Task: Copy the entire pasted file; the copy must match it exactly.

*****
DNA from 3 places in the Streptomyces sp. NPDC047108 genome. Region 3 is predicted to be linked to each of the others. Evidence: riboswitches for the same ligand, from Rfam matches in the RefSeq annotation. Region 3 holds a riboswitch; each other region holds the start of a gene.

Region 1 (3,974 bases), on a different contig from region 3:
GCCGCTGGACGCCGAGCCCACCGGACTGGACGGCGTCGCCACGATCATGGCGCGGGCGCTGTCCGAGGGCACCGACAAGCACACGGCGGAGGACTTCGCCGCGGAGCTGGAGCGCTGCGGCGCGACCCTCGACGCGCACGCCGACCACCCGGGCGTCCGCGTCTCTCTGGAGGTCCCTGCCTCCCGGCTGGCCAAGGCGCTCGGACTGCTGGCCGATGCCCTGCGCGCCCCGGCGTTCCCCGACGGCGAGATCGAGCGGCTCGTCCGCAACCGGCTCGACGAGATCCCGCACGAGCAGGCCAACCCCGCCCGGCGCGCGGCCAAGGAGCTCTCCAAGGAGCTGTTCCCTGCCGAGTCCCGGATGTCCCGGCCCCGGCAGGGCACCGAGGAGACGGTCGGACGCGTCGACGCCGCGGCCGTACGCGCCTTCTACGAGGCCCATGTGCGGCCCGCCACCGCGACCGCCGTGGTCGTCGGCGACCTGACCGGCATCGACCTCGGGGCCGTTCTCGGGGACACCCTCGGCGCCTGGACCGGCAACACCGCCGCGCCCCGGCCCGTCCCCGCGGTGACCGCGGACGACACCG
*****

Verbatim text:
DNA from 3 places in the Streptomyces sp. NPDC047108 genome. Region 3 is predicted to be linked to each of the others. Evidence: riboswitches for the same ligand, from Rfam matches in the RefSeq annotation. Region 3 holds a riboswitch; each other region holds the start of a gene.

Region 1 (3,974 bases), on a different contig from region 3:
GCCGCTGGACGCCGAGCCCACCGGACTGGACGGCGTCGCCACGATCATGGCGCGGGCGCTGTCCGAGGGCACCGACAAGCACACGGCGGAGGACTTCGCCGCGGAGCTGGAGCGCTGCGGCGCGACCCTCGACGCGCACGCCGACCACCCGGGCGTCCGCGTCTCTCTGGAGGTCCCTGCCTCCCGGCTGGCCAAGGCGCTCGGACTGCTGGCCGATGCCCTGCGCGCCCCGGCGTTCCCCGACGGCGAGATCGAGCGGCTCGTCCGCAACCGGCTCGACGAGATCCCGCACGAGCAGGCCAACCCCGCCCGGCGCGCGGCCAAGGAGCTCTCCAAGGAGCTGTTCCCTGCCGAGTCCCGGATGTCCCGGCCCCGGCAGGGCACCGAGGAGACGGTCGGACGCGTCGACGCCGCGGCCGTACGCGCCTTCTACGAGGCCCATGTGCGGCCCGCCACCGCGACCGCCGTGGTCGTCGGCGACCTGACCGGCATCGACCTCGGGGCCGTTCTCGGGGACACCCTCGGCGCCTGGACCGGCAACACCGCCGCGCCCCGGCCCGTCCCCGCGGTGACCGCGGACGACACCG